LOCALITIES AND CONDITIONS OF OIL-FORMATIONS.
The same arguments hold good in relation to the existence of rock-oil as to coal, viz.: certain conditions of position, lithological structure, and topographical feature are required for the one as well as the other, since oil produces coal. We have seen that both petroleum and coal are produced in and from granitic formations, as well as from and - in the Palmozoic,—in volcanic re gions and in the stratified fossilifer ous. But in the former the coal and oil are both limited: first, because condensation could only take place when the temperature of volcanic regions was reduced to the proper standard, or below the boiling-point; and second, because neither the _ lithological structure nor the physical features of such regions admits of their retention or formation in ex tensive fields. We find petroleum existing abundantly in Cuba, which is a volcanic region of late activity, and we find coal in the crater of an extinct volcano, as the Richmond coal-field, in Virginia, which was of much older activity, and yet much more recent than the true Carbon iferous formations.
In volcanic regions the tempera ture is naturally high, and it re mained high even when it became low in the centre of the Great Basin. The volcanoes of the East continued to vent their lava until the highest sandrocks in our coal measures were formed; and the fact of a con tinual increase of bitumen from the East towards the West proves that the temperature decreased in the same proportion in that direction. We find that the hydro-carbons were produced in greater abundance in the East than the West; but we find, too, that nearly all their volatile matter was expelled on the Lehigh, less on the Susquehanna, and still less on the waters of the Juniata: yet our coal-beds are of an immense thick ness, individually or as an aggregate, in the East, and very limited in the West. Though more than half the volume of the oil was expelled in the East by the higher temperature, we still have a greater residue left than in the West, where the low tem perature admitted of the solidification of the oil with half its volatile matter remaining. This is proved by the fact that anthracite coal in the Lehigh basins contains scarce a trace of hydrogen or other volatile matter than water ; while the cannel coal of Kanawha and some of the rich bituminous coals of the West contain more than half their weight in volatile substances. Between these extremes of temperature exists every grade of coal,
from the pure carbon of the hard anthracites to the bitumen of the most volatile cannel.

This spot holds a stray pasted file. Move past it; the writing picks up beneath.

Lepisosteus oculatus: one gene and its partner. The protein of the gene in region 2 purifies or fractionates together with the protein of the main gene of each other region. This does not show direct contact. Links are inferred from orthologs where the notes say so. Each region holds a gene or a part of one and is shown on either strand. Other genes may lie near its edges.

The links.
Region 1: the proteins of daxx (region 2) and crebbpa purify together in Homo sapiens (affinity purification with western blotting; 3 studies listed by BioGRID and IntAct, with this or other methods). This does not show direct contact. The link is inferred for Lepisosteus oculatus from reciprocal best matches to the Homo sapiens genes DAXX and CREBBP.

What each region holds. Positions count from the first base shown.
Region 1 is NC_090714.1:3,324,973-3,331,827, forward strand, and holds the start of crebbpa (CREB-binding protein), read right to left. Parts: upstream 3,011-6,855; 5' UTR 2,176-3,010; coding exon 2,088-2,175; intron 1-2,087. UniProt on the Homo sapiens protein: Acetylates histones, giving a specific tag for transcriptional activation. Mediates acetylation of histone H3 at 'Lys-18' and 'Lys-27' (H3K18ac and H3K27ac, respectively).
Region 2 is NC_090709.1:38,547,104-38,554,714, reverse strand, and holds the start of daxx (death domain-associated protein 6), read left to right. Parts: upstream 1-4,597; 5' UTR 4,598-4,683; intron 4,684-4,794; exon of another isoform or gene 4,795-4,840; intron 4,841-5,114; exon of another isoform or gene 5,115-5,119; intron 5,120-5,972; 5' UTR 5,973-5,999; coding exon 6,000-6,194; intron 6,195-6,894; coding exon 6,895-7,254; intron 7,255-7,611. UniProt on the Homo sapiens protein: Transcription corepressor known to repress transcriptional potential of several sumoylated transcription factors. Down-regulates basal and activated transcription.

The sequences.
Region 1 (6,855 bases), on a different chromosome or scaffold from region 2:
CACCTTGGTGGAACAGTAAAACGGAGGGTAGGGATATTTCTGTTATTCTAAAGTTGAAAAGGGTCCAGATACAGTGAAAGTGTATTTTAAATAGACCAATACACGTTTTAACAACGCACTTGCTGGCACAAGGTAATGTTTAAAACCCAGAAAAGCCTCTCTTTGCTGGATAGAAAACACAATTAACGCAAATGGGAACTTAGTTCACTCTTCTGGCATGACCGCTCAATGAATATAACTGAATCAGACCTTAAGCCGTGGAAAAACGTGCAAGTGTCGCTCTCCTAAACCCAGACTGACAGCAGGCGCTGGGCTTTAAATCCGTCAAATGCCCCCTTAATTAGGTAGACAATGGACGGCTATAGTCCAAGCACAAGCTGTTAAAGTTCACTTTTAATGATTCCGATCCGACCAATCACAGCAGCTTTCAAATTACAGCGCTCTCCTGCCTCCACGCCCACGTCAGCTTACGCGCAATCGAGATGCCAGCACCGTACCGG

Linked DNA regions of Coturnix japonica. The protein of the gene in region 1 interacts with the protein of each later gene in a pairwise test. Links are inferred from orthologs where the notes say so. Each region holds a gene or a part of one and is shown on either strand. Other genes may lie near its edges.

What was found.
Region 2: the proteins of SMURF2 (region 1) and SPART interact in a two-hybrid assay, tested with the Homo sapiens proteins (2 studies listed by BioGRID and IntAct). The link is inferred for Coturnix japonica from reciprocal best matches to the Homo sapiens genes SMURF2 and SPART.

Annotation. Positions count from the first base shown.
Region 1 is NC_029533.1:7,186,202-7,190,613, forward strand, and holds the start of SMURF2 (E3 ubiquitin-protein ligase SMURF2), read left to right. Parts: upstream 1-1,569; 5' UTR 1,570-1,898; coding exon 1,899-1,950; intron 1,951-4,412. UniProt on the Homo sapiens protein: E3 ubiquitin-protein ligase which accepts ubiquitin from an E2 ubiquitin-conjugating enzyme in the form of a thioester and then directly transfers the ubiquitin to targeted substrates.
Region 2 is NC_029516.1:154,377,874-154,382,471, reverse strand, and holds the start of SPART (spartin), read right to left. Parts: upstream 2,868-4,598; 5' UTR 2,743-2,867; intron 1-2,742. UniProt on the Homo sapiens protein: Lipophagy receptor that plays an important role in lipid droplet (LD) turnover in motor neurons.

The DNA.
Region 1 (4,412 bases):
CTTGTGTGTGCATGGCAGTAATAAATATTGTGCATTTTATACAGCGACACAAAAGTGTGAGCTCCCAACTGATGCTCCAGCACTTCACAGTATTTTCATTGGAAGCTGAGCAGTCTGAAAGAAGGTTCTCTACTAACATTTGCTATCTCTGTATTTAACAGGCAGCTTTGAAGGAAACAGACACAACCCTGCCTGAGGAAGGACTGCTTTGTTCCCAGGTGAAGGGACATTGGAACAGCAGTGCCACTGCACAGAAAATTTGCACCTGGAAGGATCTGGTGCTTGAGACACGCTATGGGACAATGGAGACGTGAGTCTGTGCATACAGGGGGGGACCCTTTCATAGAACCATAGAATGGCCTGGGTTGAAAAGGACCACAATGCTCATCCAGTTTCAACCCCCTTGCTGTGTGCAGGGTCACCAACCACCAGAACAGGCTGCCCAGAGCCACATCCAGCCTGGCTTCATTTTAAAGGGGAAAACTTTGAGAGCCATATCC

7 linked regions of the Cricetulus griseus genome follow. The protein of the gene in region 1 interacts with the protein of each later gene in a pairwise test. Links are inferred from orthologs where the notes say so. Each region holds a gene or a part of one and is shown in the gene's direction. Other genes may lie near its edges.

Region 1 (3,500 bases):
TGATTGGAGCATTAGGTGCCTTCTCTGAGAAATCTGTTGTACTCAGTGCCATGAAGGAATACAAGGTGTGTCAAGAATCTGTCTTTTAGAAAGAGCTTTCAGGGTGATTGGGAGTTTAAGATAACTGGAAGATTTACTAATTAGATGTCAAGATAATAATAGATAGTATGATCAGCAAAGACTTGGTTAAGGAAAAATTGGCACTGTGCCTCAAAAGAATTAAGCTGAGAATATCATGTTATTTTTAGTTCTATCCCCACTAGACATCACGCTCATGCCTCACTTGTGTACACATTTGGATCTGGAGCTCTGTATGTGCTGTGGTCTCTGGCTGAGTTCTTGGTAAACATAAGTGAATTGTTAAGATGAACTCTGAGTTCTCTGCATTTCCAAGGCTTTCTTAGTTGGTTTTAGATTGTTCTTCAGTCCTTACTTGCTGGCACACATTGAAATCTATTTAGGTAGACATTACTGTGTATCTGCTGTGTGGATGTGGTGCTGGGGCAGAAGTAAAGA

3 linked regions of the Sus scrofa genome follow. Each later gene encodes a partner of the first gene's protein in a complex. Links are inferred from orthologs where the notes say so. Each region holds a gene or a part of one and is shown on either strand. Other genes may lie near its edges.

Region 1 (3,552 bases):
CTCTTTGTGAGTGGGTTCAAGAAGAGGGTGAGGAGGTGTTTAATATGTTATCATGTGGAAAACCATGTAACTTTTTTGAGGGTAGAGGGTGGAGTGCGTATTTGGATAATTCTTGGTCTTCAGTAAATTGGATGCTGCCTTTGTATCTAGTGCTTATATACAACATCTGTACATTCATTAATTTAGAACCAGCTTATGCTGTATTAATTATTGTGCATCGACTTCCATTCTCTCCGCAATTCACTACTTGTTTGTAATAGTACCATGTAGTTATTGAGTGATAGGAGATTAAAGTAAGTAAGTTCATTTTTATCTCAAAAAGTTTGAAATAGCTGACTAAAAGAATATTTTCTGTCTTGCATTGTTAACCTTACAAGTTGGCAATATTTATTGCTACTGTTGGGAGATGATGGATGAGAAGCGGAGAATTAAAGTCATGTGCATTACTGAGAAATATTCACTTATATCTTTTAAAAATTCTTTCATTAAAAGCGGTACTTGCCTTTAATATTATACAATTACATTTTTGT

The causes of this are evident: first, a gradual removal from the volcanic regions of heat; and second, a gradual elevation from the internal heat of the earth, by the con stant accumulation of the Palaeozoic strata in the waters of the Great Basin. The same causes, of course, affect the present existence of oil, as they affected the production of coal. We see that the quantity of coal decreases in a westward direction, as all the stratified rocks decrease : consequently, the volumes of gas arising and the oil and bitumen resulting must have been in relative proportion. That is, the oil was limited then, as the coal is limited now, and the same may be said of the proportions to-day. Much of the bitumen, however, of the West is taken up by the rocks through which it arose to the surface, because the condensation took place at a lower point there than farther east in the Allegheny coal-field. But it is against all reason and the laws of chemistry to expect the bitumen of the rocks to produce oil. It requires heat to effect this ; and that which did not produce it during early ages cannot produce it now. If the rocks now holding bitumen obtained their bitumen from the ascending oils or organic remains, as they must have done, because they were cool enough to condense it, can it be possible for them to yield it again in oil or gas if they continue to grow colder? It is evident that heat alone can produce oil or gas from the bituminous rocks; and since they certainly are not accumulating heat, even if they do not grow colder, they can never give up their bitumen as oil in nature. The Corniferous limestone will yield its bitumen in the sun, as may be seen at the celebrated "oil-stone" church in Chicago ; but if left in the earth the oil would never be disturbed. This is a plain statement of fact ; there is no theory about it, and, therefore, it upsets entirely the doc trine which accounts for the production of rock-oil from the organic remains of the fossiliferous Devonian strata.